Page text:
Road Fatalities Increase By 21%

UN Resident Coordinator, Charles Abani

The National Road Safety Authority (NRSA) has underscored the rising level of road fatalities in the country pointing out that about 1,927 such deaths have been recorded between January and August this year.

This represents a 21 per cent increase in fatalities recorded within the same period last year during which 1,588 road deaths were recorded.

The Director General of the NRSA, May Obiri-Yeboah, made this known in an address read on her behalf last Friday at the launch of a new online platform for cautioning road users about road hazards and simultaneously alerting road safety authorities for quick interventions.

The Drifan app, which was designed by the Ghana Driver and Road Safety Foundation (GDRSF), also provides online training sessions on road safety to drivers and other vulnerable road users such as cyclists and pedestrians.

The Director General called for an all-hands-on deck approach to improving road safety, which has been hampered by road traffic casualties.

“These difficulties call for extra creativity and aggression on our part to reverse this disturbing trend, and I am excited about this app as it conforms with the digitisation drive of our nation,” she said.

The NRSA, she said was working to revamp its website to conform with modern demands as well as develop a road safety information centre to address the informational needs of the public.

The United Nations Resident Coordinator, Charles Abani, who launched the app, said that road accidents remained a top security threat in the country as it has claimed more lives than the COVID-19 pandemic.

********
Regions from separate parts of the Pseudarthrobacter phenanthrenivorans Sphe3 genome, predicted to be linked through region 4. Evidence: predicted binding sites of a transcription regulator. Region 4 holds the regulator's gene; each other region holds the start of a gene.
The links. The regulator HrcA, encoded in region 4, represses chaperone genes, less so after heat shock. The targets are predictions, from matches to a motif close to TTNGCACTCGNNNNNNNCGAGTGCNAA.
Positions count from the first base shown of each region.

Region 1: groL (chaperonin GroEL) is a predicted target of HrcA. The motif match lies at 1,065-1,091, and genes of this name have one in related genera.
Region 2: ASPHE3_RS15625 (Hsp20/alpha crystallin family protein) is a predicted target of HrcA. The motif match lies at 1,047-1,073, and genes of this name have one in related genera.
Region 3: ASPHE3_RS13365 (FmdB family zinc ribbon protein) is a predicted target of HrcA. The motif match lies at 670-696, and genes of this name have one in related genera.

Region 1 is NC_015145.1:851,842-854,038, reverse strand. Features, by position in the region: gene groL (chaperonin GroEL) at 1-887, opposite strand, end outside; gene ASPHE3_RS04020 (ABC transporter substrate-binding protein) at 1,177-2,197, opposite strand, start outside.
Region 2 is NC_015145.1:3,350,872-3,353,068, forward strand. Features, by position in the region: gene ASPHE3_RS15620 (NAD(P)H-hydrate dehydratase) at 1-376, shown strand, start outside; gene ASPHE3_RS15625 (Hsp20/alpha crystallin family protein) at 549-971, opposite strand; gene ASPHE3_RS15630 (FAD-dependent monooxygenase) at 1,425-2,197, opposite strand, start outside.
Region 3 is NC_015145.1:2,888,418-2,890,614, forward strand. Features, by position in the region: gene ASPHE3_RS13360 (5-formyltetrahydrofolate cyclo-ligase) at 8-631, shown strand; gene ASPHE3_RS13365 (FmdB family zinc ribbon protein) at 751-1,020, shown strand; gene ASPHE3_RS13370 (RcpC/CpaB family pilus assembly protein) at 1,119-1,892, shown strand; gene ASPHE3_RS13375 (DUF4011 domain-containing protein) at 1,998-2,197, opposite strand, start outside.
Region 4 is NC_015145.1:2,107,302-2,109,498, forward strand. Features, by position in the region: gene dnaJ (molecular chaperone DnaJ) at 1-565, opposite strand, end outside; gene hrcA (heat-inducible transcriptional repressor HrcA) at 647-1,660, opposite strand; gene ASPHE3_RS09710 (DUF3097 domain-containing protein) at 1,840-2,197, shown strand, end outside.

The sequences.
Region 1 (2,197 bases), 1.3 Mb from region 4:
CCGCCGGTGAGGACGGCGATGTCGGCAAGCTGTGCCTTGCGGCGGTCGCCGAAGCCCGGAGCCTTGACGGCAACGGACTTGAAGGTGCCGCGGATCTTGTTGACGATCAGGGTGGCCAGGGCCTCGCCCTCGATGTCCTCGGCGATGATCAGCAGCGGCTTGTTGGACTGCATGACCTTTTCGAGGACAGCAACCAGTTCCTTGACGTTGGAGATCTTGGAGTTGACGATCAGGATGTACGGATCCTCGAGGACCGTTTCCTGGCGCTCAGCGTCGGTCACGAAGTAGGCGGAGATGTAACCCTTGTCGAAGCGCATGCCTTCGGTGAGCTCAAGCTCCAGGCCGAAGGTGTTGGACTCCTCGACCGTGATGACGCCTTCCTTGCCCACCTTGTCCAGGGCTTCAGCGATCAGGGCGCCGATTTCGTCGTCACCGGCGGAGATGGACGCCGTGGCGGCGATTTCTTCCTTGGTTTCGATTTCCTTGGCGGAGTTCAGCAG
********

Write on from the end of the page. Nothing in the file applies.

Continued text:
He emphasised the need to build international partnerships through conventions to share good practices and raise funds towards reducing road accidents by 50 per cent by 2030.

While focusing on doing away with old hazards such as speeding in urban settlements, more attention he noted was needed to deal with new hazards such as the misuse of synthetic drugs and the use of mobile phones.

“We know that one of the reasons why these things (accidents) happen is that people are not paying attention but drugs too could cause people to lose perception of space and time,” he said.

The Director of Partnership and Projects at the Foundation, Freda Frimpong, said that achieving the 2030 target set by the UN to reduce the number of road crashes by half demanded new approaches and innovation to deal with road accidents.

The app, she therefore said, would be a work-in-progress that would have additional functionalities to contribute to sustainable and safe transportation to citizens of the country.

By Issah Mohammed